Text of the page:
A team of researchers observing and filming orangutans at a research facility in Indonesia has found that they may be smarter than previously thought.
The great apes build large, oval nests in tree canopies where they sleep overnight, possibly for protection from predators and parasites or for warmth during sleep. Little was known about their nests’ mechanical design and material properties, until now.
The research, published in the journal Proceedings of the National Academy of Science, suggests that orangutans, like some birds, might possess engineering expertise.
The findings show that the orangutans use particular branches for different parts of the nest and also break the branches in different ways depending on how they would be used.
“We found that the orangutans chose strong, rigid tree branches for the structural parts of the nests that supported their weight, and weaker, more flexible branches for the nest’s linings, suggesting that the apes’ choice of branch for different parts of the nests was dictated by the branches’ diameter and rigidity,” said Dr. Roland Ennos of the University of Manchester, a lead author on the study.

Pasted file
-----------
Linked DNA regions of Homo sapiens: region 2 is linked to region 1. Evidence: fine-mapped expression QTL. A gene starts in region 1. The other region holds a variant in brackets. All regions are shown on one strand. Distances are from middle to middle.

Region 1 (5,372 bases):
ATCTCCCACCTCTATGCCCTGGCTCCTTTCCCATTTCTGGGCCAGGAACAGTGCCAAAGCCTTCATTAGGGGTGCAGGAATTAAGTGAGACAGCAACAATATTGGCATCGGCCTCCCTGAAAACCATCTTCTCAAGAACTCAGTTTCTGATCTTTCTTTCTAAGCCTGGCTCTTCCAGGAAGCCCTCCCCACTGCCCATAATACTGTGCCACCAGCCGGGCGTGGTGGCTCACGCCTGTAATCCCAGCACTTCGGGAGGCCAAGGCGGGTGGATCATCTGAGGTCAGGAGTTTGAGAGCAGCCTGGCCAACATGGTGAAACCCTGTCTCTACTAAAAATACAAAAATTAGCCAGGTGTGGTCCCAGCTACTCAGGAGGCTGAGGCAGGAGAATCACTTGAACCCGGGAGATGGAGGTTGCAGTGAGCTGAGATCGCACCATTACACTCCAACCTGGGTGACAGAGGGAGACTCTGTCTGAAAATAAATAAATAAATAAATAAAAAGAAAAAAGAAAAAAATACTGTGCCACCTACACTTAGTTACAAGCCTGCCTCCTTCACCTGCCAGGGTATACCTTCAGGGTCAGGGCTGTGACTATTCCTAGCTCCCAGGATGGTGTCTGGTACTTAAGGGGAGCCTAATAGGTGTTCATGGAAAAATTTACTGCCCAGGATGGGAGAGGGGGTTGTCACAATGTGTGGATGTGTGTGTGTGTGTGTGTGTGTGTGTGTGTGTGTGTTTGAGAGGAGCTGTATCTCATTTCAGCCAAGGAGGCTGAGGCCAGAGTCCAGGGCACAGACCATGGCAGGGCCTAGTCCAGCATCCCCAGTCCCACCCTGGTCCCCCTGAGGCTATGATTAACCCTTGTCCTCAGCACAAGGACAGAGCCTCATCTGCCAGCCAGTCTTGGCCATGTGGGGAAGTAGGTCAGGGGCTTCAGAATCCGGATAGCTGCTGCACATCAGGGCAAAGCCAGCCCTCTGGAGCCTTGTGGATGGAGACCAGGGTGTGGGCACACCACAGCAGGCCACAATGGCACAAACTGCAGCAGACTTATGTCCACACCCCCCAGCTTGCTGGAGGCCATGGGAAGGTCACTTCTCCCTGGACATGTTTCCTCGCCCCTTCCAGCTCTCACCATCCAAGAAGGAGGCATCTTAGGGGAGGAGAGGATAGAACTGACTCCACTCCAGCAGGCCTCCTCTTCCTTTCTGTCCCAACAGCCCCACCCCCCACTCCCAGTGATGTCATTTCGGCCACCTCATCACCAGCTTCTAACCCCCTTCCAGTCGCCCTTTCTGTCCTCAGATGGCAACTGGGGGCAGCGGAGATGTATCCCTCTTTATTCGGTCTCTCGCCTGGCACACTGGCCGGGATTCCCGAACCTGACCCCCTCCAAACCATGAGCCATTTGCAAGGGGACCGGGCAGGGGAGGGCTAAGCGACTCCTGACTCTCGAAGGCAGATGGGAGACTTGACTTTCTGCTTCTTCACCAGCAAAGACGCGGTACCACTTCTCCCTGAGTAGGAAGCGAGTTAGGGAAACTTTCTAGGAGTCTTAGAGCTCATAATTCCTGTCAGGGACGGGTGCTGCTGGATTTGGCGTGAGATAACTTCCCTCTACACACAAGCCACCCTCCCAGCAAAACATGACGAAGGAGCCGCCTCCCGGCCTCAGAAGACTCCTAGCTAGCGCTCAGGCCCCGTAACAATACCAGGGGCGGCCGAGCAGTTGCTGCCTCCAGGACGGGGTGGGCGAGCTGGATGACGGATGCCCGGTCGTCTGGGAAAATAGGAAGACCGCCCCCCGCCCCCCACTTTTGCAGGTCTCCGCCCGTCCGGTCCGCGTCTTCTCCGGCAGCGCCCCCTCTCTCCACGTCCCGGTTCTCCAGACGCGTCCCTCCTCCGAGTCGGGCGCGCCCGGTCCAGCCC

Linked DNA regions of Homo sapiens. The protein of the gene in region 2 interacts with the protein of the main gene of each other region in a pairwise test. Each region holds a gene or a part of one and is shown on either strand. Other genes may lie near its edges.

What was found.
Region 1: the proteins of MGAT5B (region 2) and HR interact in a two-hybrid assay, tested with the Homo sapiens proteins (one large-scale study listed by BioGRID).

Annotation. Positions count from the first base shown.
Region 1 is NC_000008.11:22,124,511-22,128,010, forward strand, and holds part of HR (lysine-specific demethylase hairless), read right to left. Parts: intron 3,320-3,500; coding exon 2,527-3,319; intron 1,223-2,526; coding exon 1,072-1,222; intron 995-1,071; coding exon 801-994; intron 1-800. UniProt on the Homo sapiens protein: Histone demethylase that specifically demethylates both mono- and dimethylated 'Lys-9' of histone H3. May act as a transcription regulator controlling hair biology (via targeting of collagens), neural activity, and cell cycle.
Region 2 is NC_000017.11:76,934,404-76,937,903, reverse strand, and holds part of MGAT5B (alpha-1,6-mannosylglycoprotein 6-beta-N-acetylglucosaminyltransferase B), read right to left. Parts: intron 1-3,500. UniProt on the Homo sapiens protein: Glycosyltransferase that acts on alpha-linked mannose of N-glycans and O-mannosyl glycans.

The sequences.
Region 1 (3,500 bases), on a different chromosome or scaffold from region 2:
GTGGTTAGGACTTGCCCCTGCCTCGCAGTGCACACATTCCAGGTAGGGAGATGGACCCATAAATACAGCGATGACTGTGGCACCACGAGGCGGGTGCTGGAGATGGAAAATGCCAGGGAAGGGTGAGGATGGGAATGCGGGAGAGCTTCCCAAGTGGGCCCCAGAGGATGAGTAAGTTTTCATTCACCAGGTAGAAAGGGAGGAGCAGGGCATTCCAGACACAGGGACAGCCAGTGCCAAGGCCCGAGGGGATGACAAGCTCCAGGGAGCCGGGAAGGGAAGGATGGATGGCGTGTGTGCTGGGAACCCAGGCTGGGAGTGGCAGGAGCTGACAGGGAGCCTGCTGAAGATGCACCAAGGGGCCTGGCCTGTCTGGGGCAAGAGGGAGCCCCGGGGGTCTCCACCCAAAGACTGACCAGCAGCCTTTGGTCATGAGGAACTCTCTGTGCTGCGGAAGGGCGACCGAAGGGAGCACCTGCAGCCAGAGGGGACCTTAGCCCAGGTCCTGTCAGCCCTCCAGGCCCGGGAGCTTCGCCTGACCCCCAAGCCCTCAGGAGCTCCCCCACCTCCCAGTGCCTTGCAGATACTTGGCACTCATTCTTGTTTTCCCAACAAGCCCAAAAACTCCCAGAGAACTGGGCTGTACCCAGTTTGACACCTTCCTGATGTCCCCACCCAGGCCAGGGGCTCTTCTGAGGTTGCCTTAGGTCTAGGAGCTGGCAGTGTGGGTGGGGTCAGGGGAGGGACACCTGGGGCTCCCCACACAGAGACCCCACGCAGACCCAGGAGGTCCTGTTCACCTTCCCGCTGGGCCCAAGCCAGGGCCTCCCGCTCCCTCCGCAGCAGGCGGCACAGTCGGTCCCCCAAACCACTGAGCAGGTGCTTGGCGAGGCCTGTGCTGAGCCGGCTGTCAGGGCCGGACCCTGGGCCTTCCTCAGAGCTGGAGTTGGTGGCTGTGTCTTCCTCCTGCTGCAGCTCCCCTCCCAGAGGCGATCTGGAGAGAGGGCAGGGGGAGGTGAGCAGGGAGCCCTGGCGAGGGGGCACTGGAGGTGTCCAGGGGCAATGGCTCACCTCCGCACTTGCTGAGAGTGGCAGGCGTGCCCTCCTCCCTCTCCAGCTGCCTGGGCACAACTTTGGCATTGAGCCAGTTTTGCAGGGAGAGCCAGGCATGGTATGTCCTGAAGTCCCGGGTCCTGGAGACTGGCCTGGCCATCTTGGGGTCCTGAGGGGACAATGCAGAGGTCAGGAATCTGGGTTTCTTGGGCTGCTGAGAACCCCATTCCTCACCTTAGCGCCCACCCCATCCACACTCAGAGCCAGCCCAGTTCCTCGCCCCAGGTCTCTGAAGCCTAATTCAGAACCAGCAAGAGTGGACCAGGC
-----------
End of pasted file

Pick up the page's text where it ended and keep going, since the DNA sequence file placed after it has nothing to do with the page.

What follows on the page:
“Further, branches chosen for the nests’ structural framework were fractured differently from those chosen for the lining: whereas structural branches were broken halfway across, leaving them attached, branches used for lining were completely severed, suggesting that orangutans might use knowledge of the different ways in which branches break to build strong and comfortable nests.”
“We witnessed orangutans building safe comfortable nests by half-breaking and weaving thick branches and twisting smaller branches right off to make a sort mattress,” the researcher added. “They seem to have learnt about the mechanical properties of wood, and use this knowledge in a clever way.”
“Our research has implications for the evolution of intelligence and cognition as well as the evolution of tool use in early humans. It provides evidence that the development of all these traits started in apes because of their need to understand their mechanical environment, not just their social environment.”